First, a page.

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A Paramedic Intern in the Northern Territory – A Personal Experience

9 Dec 2016

‘Do you want a job as a paramedic in Darwin?’... ‘Yes please! Where do I sign?’ A few weeks after travelling to Darwin for an intensive 2-day interview process, Trent Ramsay received the above call from the St John Ambulance Australia Northern Territory (SJAANT) recruitment officer.

Work­ing as a para­medic in the North­ern Ter­ri­to­ry had been my dream and goal for a num­ber of years…dreams do come true! 

The first ques­tion friends and fam­i­ly asked me was: Why the North­ern Ter­ri­to­ry?’ The land, accord­ing to local lore, where every crea­ture not only wants to kill you but has more than enough abil­i­ty to fol­low through… 

The NT has a lot to offer. It’s a place of great beau­ty, amaz­ing water­falls, stun­ning coast­lines, ter­rif­ic camp­ing, friend­ly peo­ple, deli­cious food. And for para­medics – a great diver­si­ty of patient presentations. 

Dur­ing the first day of para­medic induc­tion all the fresh new grad­u­ate interns walked into the class­room ner­vous and excit­ed. We called our­selves The Fox­trots’, after we found out Fox­trot’ was the clin­i­cal call sign on the radio for interns. 

The Fox­trots instant­ly unit­ed as our new fam­i­ly away from home. The next five weeks of induc­tion were full of laughs. This was fol­lowed by the non-clin­i­cal week at the end — the part that every­one was look­ing for­ward to… the dri­ver train­ing. This includ­ed: spin­ning out of con­trol in a skid car, speed­ing as fast as pos­si­ble in an ambu­lance around a race track, and head­ing into the bush for some epic 4WD training.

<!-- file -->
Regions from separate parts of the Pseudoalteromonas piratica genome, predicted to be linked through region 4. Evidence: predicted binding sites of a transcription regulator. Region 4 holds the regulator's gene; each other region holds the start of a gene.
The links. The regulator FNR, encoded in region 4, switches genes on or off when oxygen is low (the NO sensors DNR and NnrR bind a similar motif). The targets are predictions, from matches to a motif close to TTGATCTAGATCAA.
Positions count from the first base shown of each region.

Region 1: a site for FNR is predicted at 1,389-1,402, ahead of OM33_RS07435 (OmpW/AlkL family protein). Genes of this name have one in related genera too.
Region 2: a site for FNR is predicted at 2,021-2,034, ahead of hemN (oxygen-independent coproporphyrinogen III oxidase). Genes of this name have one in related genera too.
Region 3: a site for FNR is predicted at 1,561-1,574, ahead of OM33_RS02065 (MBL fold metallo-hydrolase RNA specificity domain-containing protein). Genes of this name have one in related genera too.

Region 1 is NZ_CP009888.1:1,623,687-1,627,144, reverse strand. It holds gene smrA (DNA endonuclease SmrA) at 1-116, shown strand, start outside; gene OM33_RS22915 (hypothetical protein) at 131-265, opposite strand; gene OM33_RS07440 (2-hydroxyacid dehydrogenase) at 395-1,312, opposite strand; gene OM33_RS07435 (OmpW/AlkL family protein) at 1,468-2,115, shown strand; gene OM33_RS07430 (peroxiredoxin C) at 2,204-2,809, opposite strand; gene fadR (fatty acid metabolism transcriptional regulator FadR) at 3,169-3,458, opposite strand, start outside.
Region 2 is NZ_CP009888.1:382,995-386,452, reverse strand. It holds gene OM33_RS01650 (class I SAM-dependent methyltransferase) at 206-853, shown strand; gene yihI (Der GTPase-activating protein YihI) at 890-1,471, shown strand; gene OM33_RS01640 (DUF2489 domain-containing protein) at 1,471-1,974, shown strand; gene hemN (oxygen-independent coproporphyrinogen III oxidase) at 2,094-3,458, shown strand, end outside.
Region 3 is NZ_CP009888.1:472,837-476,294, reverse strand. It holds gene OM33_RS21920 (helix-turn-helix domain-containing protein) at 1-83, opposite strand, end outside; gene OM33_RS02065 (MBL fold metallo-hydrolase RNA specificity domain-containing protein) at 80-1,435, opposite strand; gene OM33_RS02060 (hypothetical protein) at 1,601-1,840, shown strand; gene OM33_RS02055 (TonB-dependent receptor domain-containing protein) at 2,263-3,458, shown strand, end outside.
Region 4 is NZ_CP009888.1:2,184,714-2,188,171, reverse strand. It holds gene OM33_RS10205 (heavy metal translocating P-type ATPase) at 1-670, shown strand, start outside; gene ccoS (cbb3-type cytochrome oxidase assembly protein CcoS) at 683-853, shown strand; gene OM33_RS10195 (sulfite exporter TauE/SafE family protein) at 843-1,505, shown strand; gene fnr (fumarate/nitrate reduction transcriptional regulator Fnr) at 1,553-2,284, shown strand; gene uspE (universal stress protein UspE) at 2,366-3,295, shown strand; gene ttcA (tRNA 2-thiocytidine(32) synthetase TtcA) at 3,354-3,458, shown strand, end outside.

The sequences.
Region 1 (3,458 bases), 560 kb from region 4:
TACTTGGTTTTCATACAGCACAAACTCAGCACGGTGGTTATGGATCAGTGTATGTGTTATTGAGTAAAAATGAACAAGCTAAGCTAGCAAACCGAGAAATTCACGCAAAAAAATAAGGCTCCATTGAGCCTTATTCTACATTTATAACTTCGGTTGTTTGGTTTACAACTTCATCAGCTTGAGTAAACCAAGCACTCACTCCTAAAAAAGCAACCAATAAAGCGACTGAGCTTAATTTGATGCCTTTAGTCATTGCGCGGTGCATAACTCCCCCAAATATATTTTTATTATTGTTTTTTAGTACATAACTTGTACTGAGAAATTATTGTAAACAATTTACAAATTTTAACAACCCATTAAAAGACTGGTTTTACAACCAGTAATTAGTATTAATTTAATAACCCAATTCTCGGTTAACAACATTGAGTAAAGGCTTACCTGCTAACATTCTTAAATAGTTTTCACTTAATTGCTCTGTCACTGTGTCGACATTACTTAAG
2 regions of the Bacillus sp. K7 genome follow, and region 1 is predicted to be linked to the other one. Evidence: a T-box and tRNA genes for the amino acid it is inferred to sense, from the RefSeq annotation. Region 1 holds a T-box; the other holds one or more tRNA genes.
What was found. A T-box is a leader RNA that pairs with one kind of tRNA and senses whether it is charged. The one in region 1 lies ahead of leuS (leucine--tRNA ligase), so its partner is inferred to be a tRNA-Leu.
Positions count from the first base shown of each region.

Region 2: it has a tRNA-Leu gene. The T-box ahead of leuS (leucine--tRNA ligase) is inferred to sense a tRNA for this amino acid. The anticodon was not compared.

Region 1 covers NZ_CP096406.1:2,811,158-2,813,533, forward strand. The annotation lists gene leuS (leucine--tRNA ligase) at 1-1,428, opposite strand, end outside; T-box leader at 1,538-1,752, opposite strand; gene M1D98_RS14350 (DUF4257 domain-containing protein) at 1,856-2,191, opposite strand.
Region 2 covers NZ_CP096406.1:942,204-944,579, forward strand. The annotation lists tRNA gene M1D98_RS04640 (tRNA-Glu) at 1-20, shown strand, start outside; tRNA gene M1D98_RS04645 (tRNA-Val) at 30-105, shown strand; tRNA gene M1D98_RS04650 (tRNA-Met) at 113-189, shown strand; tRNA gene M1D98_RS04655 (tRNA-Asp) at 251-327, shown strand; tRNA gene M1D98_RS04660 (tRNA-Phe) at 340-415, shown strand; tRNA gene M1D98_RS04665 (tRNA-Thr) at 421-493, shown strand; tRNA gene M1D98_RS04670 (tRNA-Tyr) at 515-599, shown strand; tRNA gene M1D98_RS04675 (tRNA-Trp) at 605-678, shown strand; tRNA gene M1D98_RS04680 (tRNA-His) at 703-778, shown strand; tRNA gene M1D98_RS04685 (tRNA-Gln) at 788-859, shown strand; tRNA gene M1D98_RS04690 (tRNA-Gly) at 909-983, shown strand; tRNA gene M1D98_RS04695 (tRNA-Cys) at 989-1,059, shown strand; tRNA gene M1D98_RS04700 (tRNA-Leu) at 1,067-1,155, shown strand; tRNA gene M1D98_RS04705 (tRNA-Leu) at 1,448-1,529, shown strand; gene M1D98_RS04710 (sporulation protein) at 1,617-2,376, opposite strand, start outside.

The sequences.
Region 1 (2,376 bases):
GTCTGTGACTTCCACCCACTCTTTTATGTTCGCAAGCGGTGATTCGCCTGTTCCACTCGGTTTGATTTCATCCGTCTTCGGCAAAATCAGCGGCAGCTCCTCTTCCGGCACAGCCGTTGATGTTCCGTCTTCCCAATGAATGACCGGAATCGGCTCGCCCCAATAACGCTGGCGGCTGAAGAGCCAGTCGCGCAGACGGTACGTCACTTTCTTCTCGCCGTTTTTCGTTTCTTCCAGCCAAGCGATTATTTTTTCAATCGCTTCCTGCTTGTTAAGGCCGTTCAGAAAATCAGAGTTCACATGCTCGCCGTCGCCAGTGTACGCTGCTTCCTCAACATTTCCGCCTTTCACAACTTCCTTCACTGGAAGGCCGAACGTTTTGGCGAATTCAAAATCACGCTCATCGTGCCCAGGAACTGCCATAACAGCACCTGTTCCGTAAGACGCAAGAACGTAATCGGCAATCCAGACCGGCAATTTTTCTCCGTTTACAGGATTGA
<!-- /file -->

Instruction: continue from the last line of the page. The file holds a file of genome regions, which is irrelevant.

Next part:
Then the sad part came…the day the new fam­i­ly of Fox­trots was sep­a­rat­ed. Half of the Fox­trot fam­i­ly would work in Alice Springs and the oth­er half would stay in Dar­win. This was the begin­ning of our own on-road journey. 

This was also the begin­ning of the firsts’; when we all were very jeal­ous in a sick’ para­medic way of the first per­son to per­form intra­venous (IV) can­nu­la­tion, insert an laryn­geal mask air­way (LMA) down someone’s throat, use the Intraosseous (IO) (bone) can­nu­la­tion drill, first big motor vehi­cle acci­dent (MVA), first resuscitation. 

I had one of the firsts – I was the first to have my bum pinched by a patient. When I men­tioned this dur­ing my patient han­dover at the hos­pi­tal bed­side it caused a sud­den gig­gle from the half a dozen female staff present. I was also the first, but not the last, to drop a stretch­er on scene (not with a patient on it). This is a com­mon new­bie mis­take as a result of not lock­ing a latch on the stretch­er prop­er­ly when low­er­ing it to half way. As I turned red, the very expe­ri­enced Inten­sive Care Para­medic (ICP) I was work­ing with calm­ly and reas­sur­ing­ly said with a slight grin, Oh no, my mis­take Trent. I meant to say let’s half-height the stretch­er”. From that point I realised the para­medics in the NT had a great per­son­al­i­ty and cheeky sense of humour. 

My next two months were split between two excel­lent para­medics, a Scot and Jeff, the expe­ri­enced South African ICP from my first job. Dur­ing these first two months I was frus­trat­ed at not being as com­pe­tent as these two expe­ri­enced para­medics. Both laughed at my frus­tra­tions and mis­takes and then we all laughed know­ing that every para­medic starts their jour­ney at the beginning.